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(Reference retrieved automatically from Web of Science through information on FAPESP grant and its corresponding number as mentioned in the publication by the authors.)

Recurrent Copy Number Variants Associated with Syndromic Short Stature of Unknown Cause

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Homma, Thais K. [1, 2] ; Krepischi, Ana C. V. [3] ; Furuya, Tatiane K. [4] ; Honjo, Rachel S. [5] ; Malaquias, Alexsandra C. [6] ; Bertola, Debora R. [5] ; Costa, Silvia S. [3] ; Canton, Ana P. [1] ; Roela, Rosimeire A. [4] ; Freire, Bruna L. [2] ; Kim, Chong A. [5] ; Rosenberg, Carla [3] ; Jorge, Alexander A. L. [1, 2]
Total Authors: 13
[1] Univ Sao Paulo, Unidade Endocrinol Genet, Lab Endocrinol Celular & Mol LIM25, Disciplina Endocrinol, Fac Med, Sao Paulo - Brazil
[2] Univ Sao Paulo, Hosp Clin, Lab Hormonios & Genet Mol LIM42, Unidade Endocrinol Desenvolvimento, Sao Paulo - Brazil
[3] Univ Sao Paulo, Inst Biosci, Dept Genet & Evolutionary Biol, Sao Paulo - Brazil
[4] Univ Sao Paulo, Dept Radiol & Oncol, Ctr Invest Translac Oncol, Fac Med, Lab Oncol Expt LIM24, Inst Canc Estado Sao Paulo C, Sao Paulo - Brazil
[5] Univ Sao Paulo, Fac Med, Hosp Clin, Unidade Genet, Inst Crianca, Sao Paulo - Brazil
[6] Irmandade Santa Casa Misericordia Sao Paulo, Fac Ciencias Med Santa Casa Sao Paulo, Dept Pediat, Unidade Endocrinol Pediat, Sao Paulo - Brazil
Total Affiliations: 6
Document type: Journal article
Source: Hormone Research in Paediatrics; v. 89, n. 1, p. 13-21, 2018.
Web of Science Citations: 5

Background/Aims: Genetic imbalances are responsible for many cases of short stature of unknown etiology. This study aims to identify recurrent pathogenic copy number variants (CNVs) in patients with syndromic short stature of unknown cause. Methods: We selected 229 children with short stature and dysmorphic features, developmental delay, and/or intellectual disability, but without a recognized syndrome. All patients were evaluated by chromosomal microarray (array-based comparative genomic hybridization/single nucleotide polymorphism array). Additionally, we searched databases and previous studies to recover recurrent pathogenic CNVs associated with short stature. Results: We identified 32 pathogenic/probably pathogenic CNVs in 229 patients. By reviewing the literature, we selected 4 previous studies which evaluated CNVs in cohorts of patients with short stature. Taken together, there were 671 patients with short stature of unknown cause evaluated by chromosomal microarray. Pathogenic/probably pathogenic CNVs were identified in 87 patients (13%). Seven recurrent CNVs, 22q11.21, 15q26, 1p36.33, Xp22.33, 17p13.3, 1q21.1, 2q24.2, were observed. They are responsible for about 40% of all pathogenic/probably pathogenic genomic imbalances found in short stature patients of unknown cause. Conclusion: CNVs seem to play a significant role in patients with short stature. Chromosomal microarray should be used as a diagnostic tool for evaluation of growth disorders, especially for syndromic short stature of unknown cause. (C) 2017 S. Karger AG, Basel (AU)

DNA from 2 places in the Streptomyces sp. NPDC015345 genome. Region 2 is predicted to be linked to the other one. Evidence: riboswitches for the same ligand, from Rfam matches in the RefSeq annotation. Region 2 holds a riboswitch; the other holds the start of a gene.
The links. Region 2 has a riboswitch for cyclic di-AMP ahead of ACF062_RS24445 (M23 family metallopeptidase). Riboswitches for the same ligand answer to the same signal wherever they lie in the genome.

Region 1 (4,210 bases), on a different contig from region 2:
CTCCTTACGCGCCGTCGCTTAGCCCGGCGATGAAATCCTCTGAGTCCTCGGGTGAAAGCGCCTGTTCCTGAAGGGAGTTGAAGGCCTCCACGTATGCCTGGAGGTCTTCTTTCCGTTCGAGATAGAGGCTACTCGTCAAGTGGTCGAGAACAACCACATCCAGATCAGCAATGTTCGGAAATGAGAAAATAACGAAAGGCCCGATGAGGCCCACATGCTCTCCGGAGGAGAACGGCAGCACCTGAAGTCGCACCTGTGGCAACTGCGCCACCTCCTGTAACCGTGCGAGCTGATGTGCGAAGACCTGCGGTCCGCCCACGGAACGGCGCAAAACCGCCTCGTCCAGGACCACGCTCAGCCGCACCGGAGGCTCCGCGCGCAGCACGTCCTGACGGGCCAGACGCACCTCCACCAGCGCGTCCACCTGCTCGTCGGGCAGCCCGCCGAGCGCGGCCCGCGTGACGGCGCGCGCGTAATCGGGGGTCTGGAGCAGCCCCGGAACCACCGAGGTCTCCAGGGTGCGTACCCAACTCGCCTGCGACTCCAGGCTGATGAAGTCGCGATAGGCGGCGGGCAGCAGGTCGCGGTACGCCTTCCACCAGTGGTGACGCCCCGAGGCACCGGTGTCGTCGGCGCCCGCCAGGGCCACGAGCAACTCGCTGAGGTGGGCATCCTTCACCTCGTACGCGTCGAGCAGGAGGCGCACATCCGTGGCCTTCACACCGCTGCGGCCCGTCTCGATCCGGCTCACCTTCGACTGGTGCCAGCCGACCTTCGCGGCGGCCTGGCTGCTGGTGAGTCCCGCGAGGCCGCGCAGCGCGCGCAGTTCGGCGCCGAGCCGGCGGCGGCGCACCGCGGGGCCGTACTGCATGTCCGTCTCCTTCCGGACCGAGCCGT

FAPESP's process: 13/03236-5 - New approaches and methodologies in molecular-genetic studies of growth and pubertal development disorders
Grantee:Alexander Augusto de Lima Jorge
Support type: Research Projects - Thematic Grants
FAPESP's process: 13/08028-1 - CEGH-CEL - Human Genome and Stem Cell Research Center
Grantee:Mayana Zatz
Support type: Research Grants - Research, Innovation and Dissemination Centers - RIDC
FAPESP's process: 15/26980-7 - Genetic causes of prenatal onset growth disorder
Grantee:Thais Kataoka Homma
Support type: Scholarships in Brazil - Doctorate
FAPESP's process: 09/00898-1 - Submicroscopic genomic imbalances associated with specific congenital abnormalities and mental deficiency phenotypes
Grantee:Carla Rosenberg
Support type: Research Projects - Thematic Grants